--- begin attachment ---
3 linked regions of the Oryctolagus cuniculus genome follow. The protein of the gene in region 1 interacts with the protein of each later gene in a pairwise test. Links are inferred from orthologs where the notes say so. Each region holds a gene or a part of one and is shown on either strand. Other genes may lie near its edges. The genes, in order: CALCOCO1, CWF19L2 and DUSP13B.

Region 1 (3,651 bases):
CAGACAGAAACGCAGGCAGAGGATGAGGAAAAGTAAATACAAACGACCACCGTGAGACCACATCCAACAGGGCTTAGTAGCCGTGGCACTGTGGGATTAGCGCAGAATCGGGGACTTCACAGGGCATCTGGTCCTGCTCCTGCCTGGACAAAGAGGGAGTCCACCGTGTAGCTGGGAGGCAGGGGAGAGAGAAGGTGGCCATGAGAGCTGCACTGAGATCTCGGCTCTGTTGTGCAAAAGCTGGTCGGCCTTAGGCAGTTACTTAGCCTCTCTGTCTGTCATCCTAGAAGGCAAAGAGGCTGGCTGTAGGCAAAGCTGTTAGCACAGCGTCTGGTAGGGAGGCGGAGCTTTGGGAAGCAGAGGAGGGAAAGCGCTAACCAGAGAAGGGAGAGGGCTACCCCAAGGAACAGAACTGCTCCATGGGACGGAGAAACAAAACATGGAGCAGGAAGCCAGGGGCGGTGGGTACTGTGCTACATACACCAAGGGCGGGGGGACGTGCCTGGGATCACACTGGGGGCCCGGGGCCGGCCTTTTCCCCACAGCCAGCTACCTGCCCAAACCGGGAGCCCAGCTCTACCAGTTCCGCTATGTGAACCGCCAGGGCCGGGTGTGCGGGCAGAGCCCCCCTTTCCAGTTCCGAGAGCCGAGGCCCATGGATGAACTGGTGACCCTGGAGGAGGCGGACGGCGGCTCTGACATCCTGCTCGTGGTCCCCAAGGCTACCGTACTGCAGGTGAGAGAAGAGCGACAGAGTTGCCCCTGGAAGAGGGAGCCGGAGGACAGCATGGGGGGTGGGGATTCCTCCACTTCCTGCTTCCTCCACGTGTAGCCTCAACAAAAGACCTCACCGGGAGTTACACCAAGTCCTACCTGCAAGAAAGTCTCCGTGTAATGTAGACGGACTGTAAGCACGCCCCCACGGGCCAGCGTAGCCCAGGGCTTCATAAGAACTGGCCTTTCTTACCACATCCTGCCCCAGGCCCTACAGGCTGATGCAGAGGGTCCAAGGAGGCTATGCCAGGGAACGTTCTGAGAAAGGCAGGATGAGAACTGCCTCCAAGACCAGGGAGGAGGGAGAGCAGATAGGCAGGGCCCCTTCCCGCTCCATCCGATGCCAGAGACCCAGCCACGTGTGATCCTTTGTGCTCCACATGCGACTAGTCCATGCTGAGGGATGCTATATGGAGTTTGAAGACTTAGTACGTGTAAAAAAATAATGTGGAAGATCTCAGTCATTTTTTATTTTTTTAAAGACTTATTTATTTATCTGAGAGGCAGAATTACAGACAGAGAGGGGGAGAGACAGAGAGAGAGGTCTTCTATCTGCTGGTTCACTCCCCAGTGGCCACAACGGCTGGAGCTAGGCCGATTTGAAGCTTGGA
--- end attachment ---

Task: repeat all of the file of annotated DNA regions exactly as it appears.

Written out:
3 linked regions of the Oryctolagus cuniculus genome follow. The protein of the gene in region 1 interacts with the protein of each later gene in a pairwise test. Links are inferred from orthologs where the notes say so. Each region holds a gene or a part of one and is shown on either strand. Other genes may lie near its edges. The genes, in order: CALCOCO1, CWF19L2 and DUSP13B.

Region 1 (3,651 bases):
CAGACAGAAACGCAGGCAGAGGATGAGGAAAAGTAAATACAAACGACCACCGTGAGACCACATCCAACAGGGCTTAGTAGCCGTGGCACTGTGGGATTAGCGCAGAATCGGGGACTTCACAGGGCATCTGGTCCTGCTCCTGCCTGGACAAAGAGGGAGTCCACCGTGTAGCTGGGAGGCAGGGGAGAGAGAAGGTGGCCATGAGAGCTGCACTGAGATCTCGGCTCTGTTGTGCAAAAGCTGGTCGGCCTTAGGCAGTTACTTAGCCTCTCTGTCTGTCATCCTAGAAGGCAAAGAGGCTGGCTGTAGGCAAAGCTGTTAGCACAGCGTCTGGTAGGGAGGCGGAGCTTTGGGAAGCAGAGGAGGGAAAGCGCTAACCAGAGAAGGGAGAGGGCTACCCCAAGGAACAGAACTGCTCCATGGGACGGAGAAACAAAACATGGAGCAGGAAGCCAGGGGCGGTGGGTACTGTGCTACATACACCAAGGGCGGGGGGACGTGCCTGGGATCACACTGGGGGCCCGGGGCCGGCCTTTTCCCCACAGCCAGCTACCTGCCCAAACCGGGAGCCCAGCTCTACCAGTTCCGCTATGTGAACCGCCAGGGCCGGGTGTGCGGGCAGAGCCCCCCTTTCCAGTTCCGAGAGCCGAGGCCCATGGATGAACTGGTGACCCTGGAGGAGGCGGACGGCGGCTCTGACATCCTGCTCGTGGTCCCCAAGGCTACCGTACTGCAGGTGAGAGAAGAGCGACAGAGTTGCCCCTGGAAGAGGGAGCCGGAGGACAGCATGGGGGGTGGGGATTCCTCCACTTCCTGCTTCCTCCACGTGTAGCCTCAACAAAAGACCTCACCGGGAGTTACACCAAGTCCTACCTGCAAGAAAGTCTCCGTGTAATGTAGACGGACTGTAAGCACGCCCCCACGGGCCAGCGTAGCCCAGGGCTTCATAAGAACTGGCCTTTCTTACCACATCCTGCCCCAGGCCCTACAGGCTGATGCAGAGGGTCCAAGGAGGCTATGCCAGGGAACGTTCTGAGAAAGGCAGGATGAGAACTGCCTCCAAGACCAGGGAGGAGGGAGAGCAGATAGGCAGGGCCCCTTCCCGCTCCATCCGATGCCAGAGACCCAGCCACGTGTGATCCTTTGTGCTCCACATGCGACTAGTCCATGCTGAGGGATGCTATATGGAGTTTGAAGACTTAGTACGTGTAAAAAAATAATGTGGAAGATCTCAGTCATTTTTTATTTTTTTAAAGACTTATTTATTTATCTGAGAGGCAGAATTACAGACAGAGAGGGGGAGAGACAGAGAGAGAGGTCTTCTATCTGCTGGTTCACTCCCCAGTGGCCACAACGGCTGGAGCTAGGCCGATTTGAAGCTTGGA